January 21, 2022 | By Graeme Kemlo

Parts of regional Victoria are up 200 percent in tourism-related revenues, “but one good summer does not make a recovery” warns the executive officer of Business Events Victoria (BEV), Chris Porter.

“This is the period when many Victorian regions make most of their money, but a lot of our tourism operators – not just hotels and accommodation, but tour operators and attractions – are paying down debts they have incurred staying afloat over the past two years.

“We are hearing popular destinations are up 200 percent in the leisure sector and it is great, but from an industry perspective there’s not going to be a full recovery for four or five years,” said Porter.

While many visitors had fled Melbourne suburbs for the open air of country towns, staff shortages and virus cancellations were still limiting local operators.

Porter said he was sent a photo of the bus parking lot at the Twelve Apostles and there was only one coach parked in an area that held about 12.  Coach owners and tour operators were surprised at the fall in demand as many visitors to places like the Great Ocean Road opted to self-drive, not wanting to spend the day in a 48-seater.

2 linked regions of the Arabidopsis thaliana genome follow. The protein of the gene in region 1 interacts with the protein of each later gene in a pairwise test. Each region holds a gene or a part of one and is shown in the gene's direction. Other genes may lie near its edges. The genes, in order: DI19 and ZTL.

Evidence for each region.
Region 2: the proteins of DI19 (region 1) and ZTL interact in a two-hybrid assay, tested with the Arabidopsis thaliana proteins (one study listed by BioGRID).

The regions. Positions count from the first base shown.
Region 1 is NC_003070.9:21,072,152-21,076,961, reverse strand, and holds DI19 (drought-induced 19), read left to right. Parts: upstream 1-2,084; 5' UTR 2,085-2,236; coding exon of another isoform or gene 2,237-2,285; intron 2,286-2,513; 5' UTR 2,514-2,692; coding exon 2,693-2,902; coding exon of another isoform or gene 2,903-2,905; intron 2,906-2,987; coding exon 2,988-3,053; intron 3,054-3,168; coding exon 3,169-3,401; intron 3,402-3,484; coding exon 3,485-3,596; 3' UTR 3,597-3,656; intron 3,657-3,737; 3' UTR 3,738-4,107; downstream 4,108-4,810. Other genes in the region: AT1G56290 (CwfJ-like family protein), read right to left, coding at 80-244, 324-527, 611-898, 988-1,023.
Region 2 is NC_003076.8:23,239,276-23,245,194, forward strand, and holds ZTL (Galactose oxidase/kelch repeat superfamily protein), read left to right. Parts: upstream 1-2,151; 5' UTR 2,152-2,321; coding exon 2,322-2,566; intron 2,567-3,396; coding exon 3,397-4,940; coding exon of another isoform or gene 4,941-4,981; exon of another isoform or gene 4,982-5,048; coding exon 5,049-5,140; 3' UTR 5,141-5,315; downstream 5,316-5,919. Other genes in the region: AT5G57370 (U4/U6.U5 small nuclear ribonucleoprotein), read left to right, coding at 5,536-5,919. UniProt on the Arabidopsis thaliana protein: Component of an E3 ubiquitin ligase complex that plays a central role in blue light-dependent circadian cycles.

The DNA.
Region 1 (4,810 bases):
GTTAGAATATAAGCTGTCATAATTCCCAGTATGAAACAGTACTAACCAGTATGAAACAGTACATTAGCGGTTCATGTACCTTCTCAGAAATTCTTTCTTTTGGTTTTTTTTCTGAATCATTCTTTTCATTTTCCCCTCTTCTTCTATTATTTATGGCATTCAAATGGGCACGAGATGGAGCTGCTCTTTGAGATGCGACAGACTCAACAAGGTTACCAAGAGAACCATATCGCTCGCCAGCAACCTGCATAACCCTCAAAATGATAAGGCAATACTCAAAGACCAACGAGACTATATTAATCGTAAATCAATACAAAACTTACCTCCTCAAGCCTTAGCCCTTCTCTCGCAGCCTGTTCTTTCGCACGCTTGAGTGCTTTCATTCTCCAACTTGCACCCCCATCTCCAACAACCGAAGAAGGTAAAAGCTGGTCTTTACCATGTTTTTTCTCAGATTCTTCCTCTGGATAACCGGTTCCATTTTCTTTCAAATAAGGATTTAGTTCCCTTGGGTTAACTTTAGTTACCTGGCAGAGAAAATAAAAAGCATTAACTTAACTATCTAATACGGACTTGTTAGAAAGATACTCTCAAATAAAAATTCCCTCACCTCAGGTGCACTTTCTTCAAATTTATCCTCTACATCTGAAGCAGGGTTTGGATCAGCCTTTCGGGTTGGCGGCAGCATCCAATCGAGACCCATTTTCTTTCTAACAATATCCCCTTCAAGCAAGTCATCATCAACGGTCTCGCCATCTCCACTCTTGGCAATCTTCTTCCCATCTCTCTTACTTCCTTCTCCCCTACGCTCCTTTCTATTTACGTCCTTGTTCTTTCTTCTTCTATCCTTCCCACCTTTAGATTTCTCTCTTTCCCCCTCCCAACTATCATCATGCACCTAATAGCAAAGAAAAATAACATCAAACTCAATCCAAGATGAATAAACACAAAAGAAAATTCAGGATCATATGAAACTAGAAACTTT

Alongside the joy for leisure businesses was the disappointment that business events were being postponed or cancelled in a number of regions.  Porter said BEV fielded strong inquiries late last year for short-lead events to be held in February and March, but these were now under reconsideration.

However, he said the Victorian Tourism Industry Council was proceeding as planned with its tourism awards night at Melbourne Town Hall next month and BEV was co-hosting a stand at AIME with Geelong and about five regions in March.

He described these events as confidence boosters the industry needed.

*This article was updated at 1.13pm on Friday January 21 to reflect the fact that coach owners and tour operators were surprised by the fall in demand.